by Shelly Lowenkopf
A distinguished writing teacher and author, as well as the journal's poetry editor, Shelly will be presenting the novels that intrigued and mesmerized him into wishing to join the ranks of published writers.
Huckleberry Finn. Mark Twain, 1884
I was ten years old when I first heard this narrative read aloud on a soggy day by a frazzled teacher whose fourth-grade students were rained out of an afternoon recess.
The first line struck me with the force of a dodge ball, thrown by the class bully. “Please,” I said, standing. “Please read that again.”
When the teacher did read it again, hearing those words and the ones to follow, I knew I wanted my own copy. I had never heard anything that direct and confidential before. I had no idea a novel could talk to a person in that intimate way. With my own copy, I could reenter that special place whenever I wished. I have had one or more copies of Huckleberry Finn in my possession ever since.
Huck’s narrative voice found me at once. At the time, I’d already read some powerhouses: Robert Louis Stevenson, Jack London, and Rudyard Kipling. However much they transported me, they did not have the deadpan, no-nonsense authority I found in Twain.
Perhaps it was because whenever I read him, I heard my father. Perhaps, also, it was because Twain had the magic of making me think he was conversing with me, taking me into his confidence. “Stay with me,” he seemed to say, “and I will tell you secrets I’ve never told another living soul.”
Like my copies of Huck, the sound of Twain’s narrative has never left me. For the next ten or so years, I read everything of his I could get my hands on, noting how, even in his works I thought less than effective, that voice remained. Small wonder voice has been so important to me in the things I read and those I write.
The more I read Huck over the years, the more significant and important differences between him and Tom Sawyer emerged. For some time after reading Tom's adventures, Tom was my default role model. In my fantasy world, even though I was short, owl-eyed through dark horn-rimmed glasses, and serious, saddened to be missing an outlier friend such as Huck.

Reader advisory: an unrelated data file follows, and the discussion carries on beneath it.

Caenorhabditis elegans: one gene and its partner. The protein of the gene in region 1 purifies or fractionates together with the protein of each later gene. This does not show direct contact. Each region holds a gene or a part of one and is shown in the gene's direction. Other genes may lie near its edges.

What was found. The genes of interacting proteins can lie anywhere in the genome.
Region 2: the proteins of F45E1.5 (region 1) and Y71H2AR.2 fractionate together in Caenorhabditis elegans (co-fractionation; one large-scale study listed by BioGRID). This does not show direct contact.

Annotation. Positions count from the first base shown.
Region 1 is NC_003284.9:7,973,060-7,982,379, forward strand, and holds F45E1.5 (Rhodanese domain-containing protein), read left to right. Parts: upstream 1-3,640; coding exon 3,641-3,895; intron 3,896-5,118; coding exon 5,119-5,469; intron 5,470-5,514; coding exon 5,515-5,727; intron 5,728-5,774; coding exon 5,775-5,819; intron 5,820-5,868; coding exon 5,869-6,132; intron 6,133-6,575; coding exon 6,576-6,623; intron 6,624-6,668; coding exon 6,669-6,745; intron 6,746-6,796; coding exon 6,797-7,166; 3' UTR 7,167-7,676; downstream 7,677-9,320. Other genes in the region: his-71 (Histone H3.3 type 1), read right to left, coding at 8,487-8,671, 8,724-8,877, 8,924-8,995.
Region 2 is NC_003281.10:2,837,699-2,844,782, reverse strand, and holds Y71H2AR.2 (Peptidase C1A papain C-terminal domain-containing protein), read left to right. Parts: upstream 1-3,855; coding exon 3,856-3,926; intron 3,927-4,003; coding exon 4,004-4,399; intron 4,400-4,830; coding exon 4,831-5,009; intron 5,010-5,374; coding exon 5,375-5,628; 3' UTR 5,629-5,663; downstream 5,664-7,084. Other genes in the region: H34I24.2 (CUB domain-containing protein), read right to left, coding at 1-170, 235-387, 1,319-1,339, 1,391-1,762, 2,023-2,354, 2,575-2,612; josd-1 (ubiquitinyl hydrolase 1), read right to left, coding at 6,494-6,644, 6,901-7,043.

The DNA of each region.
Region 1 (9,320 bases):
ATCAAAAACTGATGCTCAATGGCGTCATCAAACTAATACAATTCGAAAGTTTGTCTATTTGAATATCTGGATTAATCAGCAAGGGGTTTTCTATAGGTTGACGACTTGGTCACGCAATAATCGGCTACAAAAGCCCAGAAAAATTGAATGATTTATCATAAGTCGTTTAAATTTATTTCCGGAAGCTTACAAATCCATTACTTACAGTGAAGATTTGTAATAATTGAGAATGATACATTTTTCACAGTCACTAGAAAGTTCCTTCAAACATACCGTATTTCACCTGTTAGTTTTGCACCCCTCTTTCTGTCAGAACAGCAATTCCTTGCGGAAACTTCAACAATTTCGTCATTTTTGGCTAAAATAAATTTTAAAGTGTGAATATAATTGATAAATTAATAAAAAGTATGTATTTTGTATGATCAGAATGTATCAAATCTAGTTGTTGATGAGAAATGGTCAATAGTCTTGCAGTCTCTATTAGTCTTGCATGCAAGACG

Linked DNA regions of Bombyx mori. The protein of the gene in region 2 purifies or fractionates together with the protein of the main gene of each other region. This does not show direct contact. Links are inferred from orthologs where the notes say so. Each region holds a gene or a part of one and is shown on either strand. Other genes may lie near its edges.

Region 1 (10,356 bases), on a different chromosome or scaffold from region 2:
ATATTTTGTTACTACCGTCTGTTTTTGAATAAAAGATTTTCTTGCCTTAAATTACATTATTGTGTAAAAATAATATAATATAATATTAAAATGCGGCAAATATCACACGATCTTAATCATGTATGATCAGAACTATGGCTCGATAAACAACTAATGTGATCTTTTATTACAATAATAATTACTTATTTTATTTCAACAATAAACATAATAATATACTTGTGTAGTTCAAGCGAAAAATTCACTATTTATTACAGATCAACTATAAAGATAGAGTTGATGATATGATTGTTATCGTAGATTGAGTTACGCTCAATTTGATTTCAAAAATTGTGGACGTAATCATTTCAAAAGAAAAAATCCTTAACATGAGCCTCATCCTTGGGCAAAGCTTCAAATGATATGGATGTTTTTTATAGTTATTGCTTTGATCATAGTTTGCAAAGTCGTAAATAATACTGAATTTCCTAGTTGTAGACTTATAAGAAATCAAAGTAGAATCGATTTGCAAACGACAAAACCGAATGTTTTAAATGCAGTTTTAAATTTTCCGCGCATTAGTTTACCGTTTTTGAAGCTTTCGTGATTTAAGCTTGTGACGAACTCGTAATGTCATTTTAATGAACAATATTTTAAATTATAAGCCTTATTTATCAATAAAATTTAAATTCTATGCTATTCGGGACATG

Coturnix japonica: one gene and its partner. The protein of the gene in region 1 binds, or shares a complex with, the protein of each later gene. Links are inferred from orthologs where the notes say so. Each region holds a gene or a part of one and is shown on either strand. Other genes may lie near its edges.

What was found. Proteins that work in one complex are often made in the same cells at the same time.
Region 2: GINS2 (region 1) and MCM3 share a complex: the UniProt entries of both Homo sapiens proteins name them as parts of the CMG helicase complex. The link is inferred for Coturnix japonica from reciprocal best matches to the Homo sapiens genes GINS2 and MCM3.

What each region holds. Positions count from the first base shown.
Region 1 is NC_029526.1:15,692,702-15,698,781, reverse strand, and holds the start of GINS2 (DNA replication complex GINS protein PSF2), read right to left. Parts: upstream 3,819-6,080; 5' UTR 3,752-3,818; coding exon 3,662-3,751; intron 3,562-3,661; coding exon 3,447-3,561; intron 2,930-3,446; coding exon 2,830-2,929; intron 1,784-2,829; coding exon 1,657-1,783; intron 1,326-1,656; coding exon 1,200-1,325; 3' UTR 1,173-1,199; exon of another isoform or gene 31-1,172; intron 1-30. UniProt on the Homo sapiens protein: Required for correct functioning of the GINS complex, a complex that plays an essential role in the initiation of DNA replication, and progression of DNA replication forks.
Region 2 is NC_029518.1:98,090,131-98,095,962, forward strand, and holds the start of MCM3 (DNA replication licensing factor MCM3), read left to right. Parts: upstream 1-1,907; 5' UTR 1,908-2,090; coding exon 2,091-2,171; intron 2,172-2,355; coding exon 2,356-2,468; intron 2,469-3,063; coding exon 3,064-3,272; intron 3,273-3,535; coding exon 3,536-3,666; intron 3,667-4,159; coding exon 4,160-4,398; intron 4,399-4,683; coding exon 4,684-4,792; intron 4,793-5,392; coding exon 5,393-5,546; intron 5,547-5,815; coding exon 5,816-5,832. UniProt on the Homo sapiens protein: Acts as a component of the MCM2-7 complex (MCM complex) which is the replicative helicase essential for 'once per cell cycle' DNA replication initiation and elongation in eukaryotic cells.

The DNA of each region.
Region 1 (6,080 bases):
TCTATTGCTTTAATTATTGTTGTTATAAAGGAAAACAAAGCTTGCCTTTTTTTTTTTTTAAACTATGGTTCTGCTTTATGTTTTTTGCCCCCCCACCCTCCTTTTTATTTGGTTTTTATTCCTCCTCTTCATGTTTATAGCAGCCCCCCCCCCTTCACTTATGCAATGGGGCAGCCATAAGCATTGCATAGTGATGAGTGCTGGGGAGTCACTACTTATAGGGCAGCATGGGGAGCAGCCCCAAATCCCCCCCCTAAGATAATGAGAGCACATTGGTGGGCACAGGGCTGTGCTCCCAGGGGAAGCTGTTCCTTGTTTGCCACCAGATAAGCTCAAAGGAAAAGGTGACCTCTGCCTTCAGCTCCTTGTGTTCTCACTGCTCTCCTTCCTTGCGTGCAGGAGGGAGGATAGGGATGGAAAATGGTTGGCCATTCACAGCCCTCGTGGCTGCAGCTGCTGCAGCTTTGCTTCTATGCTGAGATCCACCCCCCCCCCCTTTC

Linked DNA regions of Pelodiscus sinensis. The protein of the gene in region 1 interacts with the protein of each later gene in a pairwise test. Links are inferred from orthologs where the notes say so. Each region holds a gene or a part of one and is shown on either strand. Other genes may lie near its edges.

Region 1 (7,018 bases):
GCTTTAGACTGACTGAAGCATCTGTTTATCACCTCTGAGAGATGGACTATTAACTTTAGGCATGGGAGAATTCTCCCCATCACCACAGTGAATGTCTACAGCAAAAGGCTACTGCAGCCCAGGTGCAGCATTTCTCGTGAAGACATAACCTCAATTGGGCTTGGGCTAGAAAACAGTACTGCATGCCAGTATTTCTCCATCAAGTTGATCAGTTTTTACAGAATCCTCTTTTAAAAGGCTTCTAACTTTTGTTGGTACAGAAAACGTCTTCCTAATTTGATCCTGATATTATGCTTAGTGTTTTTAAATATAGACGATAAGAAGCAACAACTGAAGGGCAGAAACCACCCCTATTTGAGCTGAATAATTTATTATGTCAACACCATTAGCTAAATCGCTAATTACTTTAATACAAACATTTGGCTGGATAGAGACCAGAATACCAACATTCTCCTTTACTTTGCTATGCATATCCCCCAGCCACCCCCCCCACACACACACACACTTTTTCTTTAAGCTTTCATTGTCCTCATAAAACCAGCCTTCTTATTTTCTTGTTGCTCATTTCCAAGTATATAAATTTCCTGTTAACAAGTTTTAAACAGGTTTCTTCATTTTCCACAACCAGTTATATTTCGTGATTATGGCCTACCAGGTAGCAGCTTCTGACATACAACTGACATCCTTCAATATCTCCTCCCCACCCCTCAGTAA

With each successive reading, I was more drawn to Huck than Tom. In time, I was ready for a curious and wonderful encounter. Kipling Hagopian, a film producer and director friend of my chum, Barnaby Conrad, asked me to read a film script he was developing, in which Tom and Huck met in later years, when each was in his late thirties.
Hagopian’s script pushed me over the edge. The script, and Twain’s disastrous use of Tom in the final portion of Huckleberry Finn showed me for certain what had been a long time coming. Huck, not Tom, was my narrative armature.
Huck Finn was the best textbook the ten-year-old boy, the emerging writer, and the later stylist could want. From it, I learned how to pick the characters I want to carry the burden of story to its destination, arriving with as few drops spilled as possible. I learned how to take on gigantic moral choices, resist easy outcomes, and when to light out for the territory ahead when the system offered little opportunity for engaging the Social Contract.
I learned how characters spoke, each in a unique voice, a clear reflection of what he or she wanted. Then I learned how some did not say what they meant or mean what they said. Of growing importance, I learned to take on unlikable institutions and conventions, in ways—Twain’s ways—of making me laugh at them until I saw them not for what they claimed to be but for what they in truth were.
Huck and Mr. Twain taught me to look below the surface of things; mindful of snags and sunken tree trunks in the rushing river, then to rejoice in ways of causing me to laugh at myself.
In this great romp of a novel, I saw the struggle within Mr. Twain between Huck and Tom. I saw how I must be on guard, not only for myself, but for every character I create.
To learn so much from one novel has been the kind of education I needed when I began the journey, down the river of narrative on a raft of manuscript pages.